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Vasconcellea × heilbornii
Babaco
Babaco fruits being sold.
Conservation status
Taxonomy
Kingdom

Plantae

(unranked)

Angiosperms

(unranked)

Eudicots

(unranked)

Rosids

Order

Brassicales

Family

Caricaceae

Genus

Vasconcellea

Species

V. heilbornii

Naming and discovery
Botanist

(V.M.Badillo) V.M.Badillo

Vasconcellea × heilbornii (Babaco) is a hybrid cultivar in the Caricaceae family. It is a mix between Vasconcellea pubescens and Vasconcellea stipulata. This hybrid is native to Ecuador.

GrowthEdit

It can grow at high altitudes over 2,000 meters, and is the most tolerant plant to cold in the Vasconcellea genus. It is classified as a herbaceous shrub like the papaya (Carica papaya), but the babaco only produces female flowers. This species can produce from 30-60 fruits annually, and lives to about 8 years. The babaco plant is a good container specimen, and is better suited than the papaya, which needs constant moisture and high temperatures.

CharacteristicsEdit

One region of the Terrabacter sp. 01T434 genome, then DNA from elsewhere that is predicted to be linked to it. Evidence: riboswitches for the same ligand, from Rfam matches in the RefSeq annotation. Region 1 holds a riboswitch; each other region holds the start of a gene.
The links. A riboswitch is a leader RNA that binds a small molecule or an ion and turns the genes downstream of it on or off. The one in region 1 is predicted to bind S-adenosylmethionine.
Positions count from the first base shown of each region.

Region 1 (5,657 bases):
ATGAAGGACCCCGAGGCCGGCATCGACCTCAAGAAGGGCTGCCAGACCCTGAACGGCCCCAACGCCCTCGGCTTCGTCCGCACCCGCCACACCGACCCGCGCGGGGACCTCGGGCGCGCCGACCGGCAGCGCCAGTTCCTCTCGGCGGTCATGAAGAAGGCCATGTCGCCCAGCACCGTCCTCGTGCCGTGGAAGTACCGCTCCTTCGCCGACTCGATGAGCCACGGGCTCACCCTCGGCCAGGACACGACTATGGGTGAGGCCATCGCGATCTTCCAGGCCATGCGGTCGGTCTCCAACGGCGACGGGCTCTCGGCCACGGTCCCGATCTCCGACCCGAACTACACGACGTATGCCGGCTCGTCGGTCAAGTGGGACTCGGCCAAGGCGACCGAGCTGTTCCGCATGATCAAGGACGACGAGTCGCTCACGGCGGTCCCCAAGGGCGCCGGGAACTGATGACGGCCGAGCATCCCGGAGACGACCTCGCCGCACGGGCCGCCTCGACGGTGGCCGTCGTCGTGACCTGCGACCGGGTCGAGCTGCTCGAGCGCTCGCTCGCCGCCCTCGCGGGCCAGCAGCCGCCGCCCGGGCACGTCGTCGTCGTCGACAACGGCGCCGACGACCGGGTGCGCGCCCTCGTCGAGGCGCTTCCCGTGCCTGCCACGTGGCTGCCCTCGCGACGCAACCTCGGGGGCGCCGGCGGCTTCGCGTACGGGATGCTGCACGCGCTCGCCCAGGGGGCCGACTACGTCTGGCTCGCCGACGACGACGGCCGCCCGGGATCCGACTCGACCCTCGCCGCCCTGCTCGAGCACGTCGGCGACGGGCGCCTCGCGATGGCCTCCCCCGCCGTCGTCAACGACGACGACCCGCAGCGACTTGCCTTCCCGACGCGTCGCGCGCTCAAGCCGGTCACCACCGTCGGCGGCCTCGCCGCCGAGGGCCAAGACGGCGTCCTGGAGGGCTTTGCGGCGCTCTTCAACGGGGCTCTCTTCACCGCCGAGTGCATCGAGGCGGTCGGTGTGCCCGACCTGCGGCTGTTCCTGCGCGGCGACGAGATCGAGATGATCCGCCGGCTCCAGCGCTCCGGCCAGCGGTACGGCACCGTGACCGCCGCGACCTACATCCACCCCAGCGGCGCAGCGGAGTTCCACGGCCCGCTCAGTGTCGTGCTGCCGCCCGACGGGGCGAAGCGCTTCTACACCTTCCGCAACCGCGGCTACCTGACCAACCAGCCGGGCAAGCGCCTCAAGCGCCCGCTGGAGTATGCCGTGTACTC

It is considered a small unbranched or slightly branched tree reaching 5-8 meters tall. The fruit is narrow, and usually less than 10 cm in diameter, with no seeds. The skin is said to have tastes of strawberries, papayas, kiwis, and pineapple. The fruit is pentagonal in shape. The fruit is not especially acidic, but contains papain, which might cause mild irritation or "burns". The bark is greenish to gray-brown with leaf scars. The leaves are alternate and clustered at the stem tip, palmate, divided and toothed, 5-7 lobes. The flowers are on a pendulous stalk, with yellowish-green petals.

Like the papaya, the babaco has been cultivated for its fruit and fruit juice. This cultivation has been successful as far south as New Zealand, and as far north as Guernsey, Channel Islands, and in Italy (mostly in Sicily and Calabria).

SourcesEdit